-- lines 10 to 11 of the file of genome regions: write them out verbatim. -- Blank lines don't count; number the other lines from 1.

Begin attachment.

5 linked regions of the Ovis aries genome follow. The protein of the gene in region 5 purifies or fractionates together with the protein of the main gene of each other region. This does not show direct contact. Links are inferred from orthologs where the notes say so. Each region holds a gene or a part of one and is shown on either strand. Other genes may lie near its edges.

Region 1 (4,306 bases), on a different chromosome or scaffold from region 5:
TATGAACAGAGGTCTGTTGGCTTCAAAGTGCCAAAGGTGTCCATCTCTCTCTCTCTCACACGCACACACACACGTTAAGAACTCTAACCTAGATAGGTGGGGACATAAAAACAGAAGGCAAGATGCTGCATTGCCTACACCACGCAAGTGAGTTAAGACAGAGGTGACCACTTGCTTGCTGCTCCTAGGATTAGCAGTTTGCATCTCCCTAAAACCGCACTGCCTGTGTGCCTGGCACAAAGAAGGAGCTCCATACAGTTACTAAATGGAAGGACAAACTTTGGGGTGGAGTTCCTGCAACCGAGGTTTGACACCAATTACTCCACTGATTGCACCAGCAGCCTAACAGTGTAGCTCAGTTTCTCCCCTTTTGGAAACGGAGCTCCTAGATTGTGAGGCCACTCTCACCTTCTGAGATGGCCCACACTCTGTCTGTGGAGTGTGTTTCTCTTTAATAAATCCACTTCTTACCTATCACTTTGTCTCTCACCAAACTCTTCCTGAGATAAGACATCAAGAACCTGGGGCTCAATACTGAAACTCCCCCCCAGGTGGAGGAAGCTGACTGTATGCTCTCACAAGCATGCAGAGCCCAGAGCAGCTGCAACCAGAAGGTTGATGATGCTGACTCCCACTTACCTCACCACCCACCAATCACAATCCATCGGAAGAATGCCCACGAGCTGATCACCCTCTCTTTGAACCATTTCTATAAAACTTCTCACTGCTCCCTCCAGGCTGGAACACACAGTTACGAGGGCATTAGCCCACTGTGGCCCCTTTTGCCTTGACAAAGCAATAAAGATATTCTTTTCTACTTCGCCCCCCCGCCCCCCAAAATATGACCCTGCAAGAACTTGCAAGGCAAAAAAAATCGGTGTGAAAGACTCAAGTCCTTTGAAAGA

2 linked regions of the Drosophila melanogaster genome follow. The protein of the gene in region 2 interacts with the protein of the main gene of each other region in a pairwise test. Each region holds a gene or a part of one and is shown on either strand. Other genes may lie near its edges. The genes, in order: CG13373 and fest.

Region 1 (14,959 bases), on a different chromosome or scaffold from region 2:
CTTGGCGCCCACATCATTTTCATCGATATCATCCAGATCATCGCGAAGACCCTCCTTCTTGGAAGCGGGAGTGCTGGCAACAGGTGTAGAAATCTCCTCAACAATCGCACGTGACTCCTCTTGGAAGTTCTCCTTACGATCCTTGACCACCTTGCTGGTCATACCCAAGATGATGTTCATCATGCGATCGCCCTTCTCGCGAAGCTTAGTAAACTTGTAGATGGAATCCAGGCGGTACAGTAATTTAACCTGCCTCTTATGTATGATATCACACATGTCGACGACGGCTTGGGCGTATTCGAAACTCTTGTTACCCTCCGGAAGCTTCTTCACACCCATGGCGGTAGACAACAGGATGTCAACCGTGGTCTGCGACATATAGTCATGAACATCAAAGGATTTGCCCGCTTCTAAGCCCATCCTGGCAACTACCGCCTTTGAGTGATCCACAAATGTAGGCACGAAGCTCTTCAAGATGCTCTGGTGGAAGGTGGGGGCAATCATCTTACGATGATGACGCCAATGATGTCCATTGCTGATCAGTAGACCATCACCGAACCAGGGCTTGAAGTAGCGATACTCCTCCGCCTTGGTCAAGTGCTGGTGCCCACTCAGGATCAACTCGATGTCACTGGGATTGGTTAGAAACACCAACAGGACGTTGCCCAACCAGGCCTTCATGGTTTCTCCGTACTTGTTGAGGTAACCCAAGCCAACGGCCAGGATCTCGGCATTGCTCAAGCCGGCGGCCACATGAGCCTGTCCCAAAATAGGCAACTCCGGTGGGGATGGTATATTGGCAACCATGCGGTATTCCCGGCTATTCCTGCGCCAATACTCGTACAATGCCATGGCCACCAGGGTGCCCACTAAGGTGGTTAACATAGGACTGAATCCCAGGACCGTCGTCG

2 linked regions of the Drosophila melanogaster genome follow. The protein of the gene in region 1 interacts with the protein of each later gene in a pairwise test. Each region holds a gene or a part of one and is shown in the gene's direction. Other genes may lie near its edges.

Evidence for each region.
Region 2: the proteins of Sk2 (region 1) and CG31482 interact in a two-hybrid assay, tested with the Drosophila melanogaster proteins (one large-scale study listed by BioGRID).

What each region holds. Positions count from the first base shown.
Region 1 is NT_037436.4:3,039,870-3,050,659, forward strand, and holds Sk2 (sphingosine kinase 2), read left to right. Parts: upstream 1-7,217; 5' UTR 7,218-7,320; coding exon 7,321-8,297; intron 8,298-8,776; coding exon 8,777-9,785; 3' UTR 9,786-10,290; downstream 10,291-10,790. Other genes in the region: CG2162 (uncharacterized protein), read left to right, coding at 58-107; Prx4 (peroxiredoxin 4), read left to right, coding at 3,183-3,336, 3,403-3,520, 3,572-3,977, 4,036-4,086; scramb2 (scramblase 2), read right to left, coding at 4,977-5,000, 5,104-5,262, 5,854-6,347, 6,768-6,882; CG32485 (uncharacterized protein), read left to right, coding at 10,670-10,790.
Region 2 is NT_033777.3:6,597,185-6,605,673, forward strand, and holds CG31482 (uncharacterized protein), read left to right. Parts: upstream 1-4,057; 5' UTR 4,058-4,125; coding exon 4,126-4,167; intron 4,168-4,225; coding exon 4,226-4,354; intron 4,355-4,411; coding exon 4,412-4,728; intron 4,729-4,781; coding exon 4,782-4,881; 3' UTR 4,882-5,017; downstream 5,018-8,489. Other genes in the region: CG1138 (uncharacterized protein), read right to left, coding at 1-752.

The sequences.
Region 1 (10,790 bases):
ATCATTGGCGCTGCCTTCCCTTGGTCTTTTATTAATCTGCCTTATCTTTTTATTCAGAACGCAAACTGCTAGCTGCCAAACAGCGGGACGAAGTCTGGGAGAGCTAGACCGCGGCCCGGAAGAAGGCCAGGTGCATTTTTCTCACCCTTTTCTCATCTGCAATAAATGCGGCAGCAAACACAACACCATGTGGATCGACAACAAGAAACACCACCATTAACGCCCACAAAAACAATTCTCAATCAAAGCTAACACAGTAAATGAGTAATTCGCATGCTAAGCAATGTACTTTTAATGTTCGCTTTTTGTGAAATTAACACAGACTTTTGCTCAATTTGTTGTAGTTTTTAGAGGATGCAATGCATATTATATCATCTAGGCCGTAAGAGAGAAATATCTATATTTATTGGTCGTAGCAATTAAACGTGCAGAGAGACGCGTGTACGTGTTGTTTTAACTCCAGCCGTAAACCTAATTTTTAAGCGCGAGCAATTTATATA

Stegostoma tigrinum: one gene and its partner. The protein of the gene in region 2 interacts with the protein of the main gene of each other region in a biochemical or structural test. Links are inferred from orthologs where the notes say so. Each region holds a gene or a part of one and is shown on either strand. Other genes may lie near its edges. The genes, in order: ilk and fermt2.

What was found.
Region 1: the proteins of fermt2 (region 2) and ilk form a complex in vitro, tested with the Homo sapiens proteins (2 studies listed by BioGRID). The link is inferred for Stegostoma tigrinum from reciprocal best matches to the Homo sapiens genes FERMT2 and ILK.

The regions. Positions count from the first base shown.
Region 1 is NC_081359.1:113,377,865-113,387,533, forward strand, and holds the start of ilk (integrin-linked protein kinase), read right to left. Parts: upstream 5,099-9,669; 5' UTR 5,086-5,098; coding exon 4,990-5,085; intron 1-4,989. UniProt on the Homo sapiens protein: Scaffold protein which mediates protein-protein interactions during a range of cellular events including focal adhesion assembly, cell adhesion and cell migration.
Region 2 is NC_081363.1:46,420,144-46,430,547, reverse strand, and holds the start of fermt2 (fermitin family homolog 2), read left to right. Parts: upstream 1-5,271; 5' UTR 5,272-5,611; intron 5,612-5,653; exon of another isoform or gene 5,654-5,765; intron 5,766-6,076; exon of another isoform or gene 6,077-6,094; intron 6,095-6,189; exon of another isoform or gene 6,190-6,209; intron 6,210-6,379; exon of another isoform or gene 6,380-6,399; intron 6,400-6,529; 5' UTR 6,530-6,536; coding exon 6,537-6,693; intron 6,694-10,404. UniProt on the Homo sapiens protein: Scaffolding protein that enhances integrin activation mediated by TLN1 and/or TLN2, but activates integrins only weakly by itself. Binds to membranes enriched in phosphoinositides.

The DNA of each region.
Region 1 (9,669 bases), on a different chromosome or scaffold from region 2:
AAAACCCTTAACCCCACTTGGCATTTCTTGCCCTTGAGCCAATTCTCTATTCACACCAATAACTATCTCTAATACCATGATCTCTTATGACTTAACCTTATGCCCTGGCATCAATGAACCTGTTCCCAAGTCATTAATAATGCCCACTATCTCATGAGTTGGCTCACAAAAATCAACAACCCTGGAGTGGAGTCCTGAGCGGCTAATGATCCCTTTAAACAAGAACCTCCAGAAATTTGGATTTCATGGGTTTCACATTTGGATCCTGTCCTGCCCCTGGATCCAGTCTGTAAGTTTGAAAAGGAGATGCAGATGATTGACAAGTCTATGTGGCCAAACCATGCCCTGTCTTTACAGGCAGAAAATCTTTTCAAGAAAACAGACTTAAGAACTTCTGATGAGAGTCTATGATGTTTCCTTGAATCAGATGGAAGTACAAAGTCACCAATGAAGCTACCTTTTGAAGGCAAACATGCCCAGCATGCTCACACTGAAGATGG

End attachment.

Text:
What each region holds. Positions count from the first base shown.
Region 1 is NT_037436.4:3,039,870-3,050,659, forward strand, and holds Sk2 (sphingosine kinase 2), read left to right. Parts: upstream 1-7,217; 5' UTR 7,218-7,320; coding exon 7,321-8,297; intron 8,298-8,776; coding exon 8,777-9,785; 3' UTR 9,786-10,290; downstream 10,291-10,790. Other genes in the region: CG2162 (uncharacterized protein), read left to right, coding at 58-107; Prx4 (peroxiredoxin 4), read left to right, coding at 3,183-3,336, 3,403-3,520, 3,572-3,977, 4,036-4,086; scramb2 (scramblase 2), read right to left, coding at 4,977-5,000, 5,104-5,262, 5,854-6,347, 6,768-6,882; CG32485 (uncharacterized protein), read left to right, coding at 10,670-10,790.